The Great Western Schism

The Great Western Schism (1378 – 1415) should not be confused with the Great Schism of 1054, which was the separation of the Roman Catholic Church and the Eastern Orthodox Church (see this article). This schism was a temporary one where there were two popes.

The Italian Pope Urban VI was appointed in 1378. He was well known for his even temperament. However, when he was elected he became slightly erratic and would strike clergy and papal officers for no apparent reason. This strange behavior led the Cardinals to elect a second pope, Clement VII.

Pope Clement VII was French. But, when he came to take up the office of pope, Urban would not resign. So, Clement moved to Avignon, France and Urban stayed in Rome, Italy. Thus the Great Western Schism began—a temporary separation of France and allies from Italy and their allies.

The end of this absurd Western Schism came with the Council of Constance (1414 – 1418). In order to solve the issue a third pope was elected in 1415, Pope Martin V. However, it was not until 1418 that Urban and Clement resigned from office and the Great Western Schism came to an end.


The Great Schism

The Great Schism in 1054 was the separation of the Eastern Orthodox Church from the Roman Catholic Church in the West. This division occurred due to differences between the two churches.

One irreconcilable difference was that they both had separate liturgies. The rituals were different and the Eastern Church used icons to represent saints and holy figures such as Jesus. There was also a language barrier. While in the East they used Greek, in the Western Catholic Church Latin was spoken.

However, probably the greatest animosity resulted from the fact that the Byzantine Church had a lesser status than then Western Church. Constantinople, the capital of the Byzantine Empire, declared that they were the new Rome, as they had been the remnant of the Old Roman Empire. But the West disagreed saying that Rome was fit to be the center of the Church because the city was founded by the Apostles.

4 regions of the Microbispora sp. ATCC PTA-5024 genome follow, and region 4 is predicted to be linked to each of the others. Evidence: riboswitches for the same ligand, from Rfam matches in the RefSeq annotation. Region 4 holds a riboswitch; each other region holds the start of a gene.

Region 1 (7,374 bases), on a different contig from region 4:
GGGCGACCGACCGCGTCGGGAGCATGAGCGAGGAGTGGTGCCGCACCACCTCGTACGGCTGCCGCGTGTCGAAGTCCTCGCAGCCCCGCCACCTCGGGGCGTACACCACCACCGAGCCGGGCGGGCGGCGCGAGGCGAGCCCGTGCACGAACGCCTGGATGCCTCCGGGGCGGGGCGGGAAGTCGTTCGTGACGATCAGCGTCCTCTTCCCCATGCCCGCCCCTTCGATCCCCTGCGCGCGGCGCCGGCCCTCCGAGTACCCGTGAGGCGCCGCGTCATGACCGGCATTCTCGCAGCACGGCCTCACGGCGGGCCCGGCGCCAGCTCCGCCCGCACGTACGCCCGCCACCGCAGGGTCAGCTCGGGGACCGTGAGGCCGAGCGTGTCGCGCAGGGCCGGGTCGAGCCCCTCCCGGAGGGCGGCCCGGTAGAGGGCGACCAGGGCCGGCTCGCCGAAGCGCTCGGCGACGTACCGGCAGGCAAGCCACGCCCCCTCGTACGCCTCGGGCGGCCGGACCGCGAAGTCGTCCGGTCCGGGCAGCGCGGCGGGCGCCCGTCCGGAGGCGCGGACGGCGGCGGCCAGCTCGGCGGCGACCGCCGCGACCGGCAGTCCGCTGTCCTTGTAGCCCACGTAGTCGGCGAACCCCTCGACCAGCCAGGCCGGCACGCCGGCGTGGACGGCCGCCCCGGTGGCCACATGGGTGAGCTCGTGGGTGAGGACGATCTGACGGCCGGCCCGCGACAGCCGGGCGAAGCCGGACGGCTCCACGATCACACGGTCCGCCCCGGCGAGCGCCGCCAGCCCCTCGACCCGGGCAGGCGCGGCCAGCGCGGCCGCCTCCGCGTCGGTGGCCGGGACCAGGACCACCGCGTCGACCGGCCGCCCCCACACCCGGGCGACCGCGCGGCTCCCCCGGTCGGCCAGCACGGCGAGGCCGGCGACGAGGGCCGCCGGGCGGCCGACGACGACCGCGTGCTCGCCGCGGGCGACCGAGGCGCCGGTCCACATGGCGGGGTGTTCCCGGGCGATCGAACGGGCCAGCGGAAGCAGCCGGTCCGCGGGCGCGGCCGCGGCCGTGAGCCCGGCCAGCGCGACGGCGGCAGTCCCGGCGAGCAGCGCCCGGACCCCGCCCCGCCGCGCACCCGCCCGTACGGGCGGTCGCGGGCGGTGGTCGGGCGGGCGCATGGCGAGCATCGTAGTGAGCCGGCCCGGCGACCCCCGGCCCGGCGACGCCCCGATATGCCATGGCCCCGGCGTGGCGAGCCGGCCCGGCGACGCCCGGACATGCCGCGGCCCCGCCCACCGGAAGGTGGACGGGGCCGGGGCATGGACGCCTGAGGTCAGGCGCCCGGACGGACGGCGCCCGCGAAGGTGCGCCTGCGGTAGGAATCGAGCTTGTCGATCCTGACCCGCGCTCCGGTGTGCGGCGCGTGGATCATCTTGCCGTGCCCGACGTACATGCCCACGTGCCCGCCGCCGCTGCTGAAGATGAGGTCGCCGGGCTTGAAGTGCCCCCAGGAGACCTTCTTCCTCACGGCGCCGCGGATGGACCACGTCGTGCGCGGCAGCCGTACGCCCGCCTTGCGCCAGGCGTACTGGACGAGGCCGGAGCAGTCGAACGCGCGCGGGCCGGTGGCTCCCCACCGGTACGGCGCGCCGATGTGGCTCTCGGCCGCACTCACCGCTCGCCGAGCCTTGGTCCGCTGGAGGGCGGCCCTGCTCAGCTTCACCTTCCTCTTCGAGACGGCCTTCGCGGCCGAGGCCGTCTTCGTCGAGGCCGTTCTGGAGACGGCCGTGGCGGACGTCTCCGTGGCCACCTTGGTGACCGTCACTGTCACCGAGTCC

The last straw to this intellectual battle came when the Patriarch of Constantinople, Michael Cerularius, ordered all Western churches in the East to be closed. Finally, in 1054 the two churches separated and have remained so ever since.

The Hundred Years War

The useless, boring, nerve wrecking, futile Hundred Years War (1337 – 1453) was between the rival kingdoms of England and France. The cause of this ridiculous war was a feud over the land of Aquitane, France. The English ruled Aquitane but because it was located in France, the English had to pay allegiance to the French monarch. They refused to do so.

The English king, Edward III, also laid a claim to the throne of France. He argued that his mother was the daughter of the French king, Philip IV. Therefore he was the grandson of Philip IV. However, the French refuted this by saying that because Edward’s lineage was through a woman, it was illegitimate.

Finally, the French and English kings decided upon war, as the nobles thought it was the best and easiest method of gaining the rival’s kingdom. So the House of Plantagenet (English) and the House of Valois (French) embarked upon a war that would last over a hundred years. Continue reading

Pope Boniface VIII vs. King Philip IV

Pope Boniface VIII (r. 1294 – 1303) was elected pope after the resignation of Pope Celestine V in December 1294. An amusing disagreement the pope had with Dante Alighieri was over the Divine Comedy. Dante had placed the pope in the eighth circle of hell along with those who had committed simony (see this article). The pope was outraged, but Dante refused to change the text!

Pope Boniface VIII

Pope Boniface VIII

Boniface is best remembered for his conflict with the arrogant King Philip IV of France (also known as Philip the Fair–not due to his fairness but because of his apparent good looks). This conflict began in 1296 because the king, wanting revenue for war, taxed the French clergy without first getting permission from the Pope. However, the true cause of this conflict, and many others to come, was that the secular rulers were gaining too much power over the Church and the popes wanted to prevent this. Continue reading

Gothic Cathedrals

Gothic architecture developed in the High Middle Ages from the Romanesque style. It had originated in twelve-century France. The largest number of surviving Gothic architectural works are cathedrals, although the Basilica of Saint Denis (Paris, France) is typically acknowledged to be the first Gothic building. Continue reading